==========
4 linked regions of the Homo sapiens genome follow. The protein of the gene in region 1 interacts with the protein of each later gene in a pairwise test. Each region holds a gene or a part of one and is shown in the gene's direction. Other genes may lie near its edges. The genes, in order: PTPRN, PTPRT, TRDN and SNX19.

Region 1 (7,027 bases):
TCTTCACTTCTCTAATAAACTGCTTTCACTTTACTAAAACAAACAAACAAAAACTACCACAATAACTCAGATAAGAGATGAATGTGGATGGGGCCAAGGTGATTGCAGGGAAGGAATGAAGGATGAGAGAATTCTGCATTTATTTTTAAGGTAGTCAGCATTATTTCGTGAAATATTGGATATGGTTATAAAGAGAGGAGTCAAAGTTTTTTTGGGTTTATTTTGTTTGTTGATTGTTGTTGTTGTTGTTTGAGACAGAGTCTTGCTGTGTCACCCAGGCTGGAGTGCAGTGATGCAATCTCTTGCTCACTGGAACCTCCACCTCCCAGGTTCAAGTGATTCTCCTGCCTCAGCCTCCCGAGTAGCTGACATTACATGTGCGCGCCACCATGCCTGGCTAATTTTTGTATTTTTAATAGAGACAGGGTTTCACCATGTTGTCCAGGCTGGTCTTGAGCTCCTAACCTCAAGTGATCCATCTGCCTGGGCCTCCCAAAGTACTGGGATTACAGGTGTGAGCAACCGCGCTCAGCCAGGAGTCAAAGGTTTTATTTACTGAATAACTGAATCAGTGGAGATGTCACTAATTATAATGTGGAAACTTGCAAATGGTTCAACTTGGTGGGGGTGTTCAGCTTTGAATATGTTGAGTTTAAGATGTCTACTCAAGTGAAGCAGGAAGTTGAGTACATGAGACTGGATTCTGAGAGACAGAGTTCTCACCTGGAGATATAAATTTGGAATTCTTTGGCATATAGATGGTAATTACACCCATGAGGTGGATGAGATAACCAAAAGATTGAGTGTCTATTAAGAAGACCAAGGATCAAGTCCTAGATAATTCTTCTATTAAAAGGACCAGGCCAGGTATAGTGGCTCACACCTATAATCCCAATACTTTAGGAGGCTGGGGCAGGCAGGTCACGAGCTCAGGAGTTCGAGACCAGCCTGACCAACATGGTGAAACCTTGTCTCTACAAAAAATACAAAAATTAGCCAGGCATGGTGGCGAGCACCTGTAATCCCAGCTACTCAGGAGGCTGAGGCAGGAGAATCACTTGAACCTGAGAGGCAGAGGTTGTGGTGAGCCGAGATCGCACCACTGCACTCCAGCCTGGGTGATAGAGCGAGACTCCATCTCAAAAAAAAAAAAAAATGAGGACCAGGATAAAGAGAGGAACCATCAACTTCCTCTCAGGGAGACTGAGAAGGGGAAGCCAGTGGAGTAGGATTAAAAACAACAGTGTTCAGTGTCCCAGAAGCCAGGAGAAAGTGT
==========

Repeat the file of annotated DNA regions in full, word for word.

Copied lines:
4 linked regions of the Homo sapiens genome follow. The protein of the gene in region 1 interacts with the protein of each later gene in a pairwise test. Each region holds a gene or a part of one and is shown in the gene's direction. Other genes may lie near its edges. The genes, in order: PTPRN, PTPRT, TRDN and SNX19.

Region 1 (7,027 bases):
TCTTCACTTCTCTAATAAACTGCTTTCACTTTACTAAAACAAACAAACAAAAACTACCACAATAACTCAGATAAGAGATGAATGTGGATGGGGCCAAGGTGATTGCAGGGAAGGAATGAAGGATGAGAGAATTCTGCATTTATTTTTAAGGTAGTCAGCATTATTTCGTGAAATATTGGATATGGTTATAAAGAGAGGAGTCAAAGTTTTTTTGGGTTTATTTTGTTTGTTGATTGTTGTTGTTGTTGTTTGAGACAGAGTCTTGCTGTGTCACCCAGGCTGGAGTGCAGTGATGCAATCTCTTGCTCACTGGAACCTCCACCTCCCAGGTTCAAGTGATTCTCCTGCCTCAGCCTCCCGAGTAGCTGACATTACATGTGCGCGCCACCATGCCTGGCTAATTTTTGTATTTTTAATAGAGACAGGGTTTCACCATGTTGTCCAGGCTGGTCTTGAGCTCCTAACCTCAAGTGATCCATCTGCCTGGGCCTCCCAAAGTACTGGGATTACAGGTGTGAGCAACCGCGCTCAGCCAGGAGTCAAAGGTTTTATTTACTGAATAACTGAATCAGTGGAGATGTCACTAATTATAATGTGGAAACTTGCAAATGGTTCAACTTGGTGGGGGTGTTCAGCTTTGAATATGTTGAGTTTAAGATGTCTACTCAAGTGAAGCAGGAAGTTGAGTACATGAGACTGGATTCTGAGAGACAGAGTTCTCACCTGGAGATATAAATTTGGAATTCTTTGGCATATAGATGGTAATTACACCCATGAGGTGGATGAGATAACCAAAAGATTGAGTGTCTATTAAGAAGACCAAGGATCAAGTCCTAGATAATTCTTCTATTAAAAGGACCAGGCCAGGTATAGTGGCTCACACCTATAATCCCAATACTTTAGGAGGCTGGGGCAGGCAGGTCACGAGCTCAGGAGTTCGAGACCAGCCTGACCAACATGGTGAAACCTTGTCTCTACAAAAAATACAAAAATTAGCCAGGCATGGTGGCGAGCACCTGTAATCCCAGCTACTCAGGAGGCTGAGGCAGGAGAATCACTTGAACCTGAGAGGCAGAGGTTGTGGTGAGCCGAGATCGCACCACTGCACTCCAGCCTGGGTGATAGAGCGAGACTCCATCTCAAAAAAAAAAAAAAATGAGGACCAGGATAAAGAGAGGAACCATCAACTTCCTCTCAGGGAGACTGAGAAGGGGAAGCCAGTGGAGTAGGATTAAAAACAACAGTGTTCAGTGTCCCAGAAGCCAGGAGAAAGTGT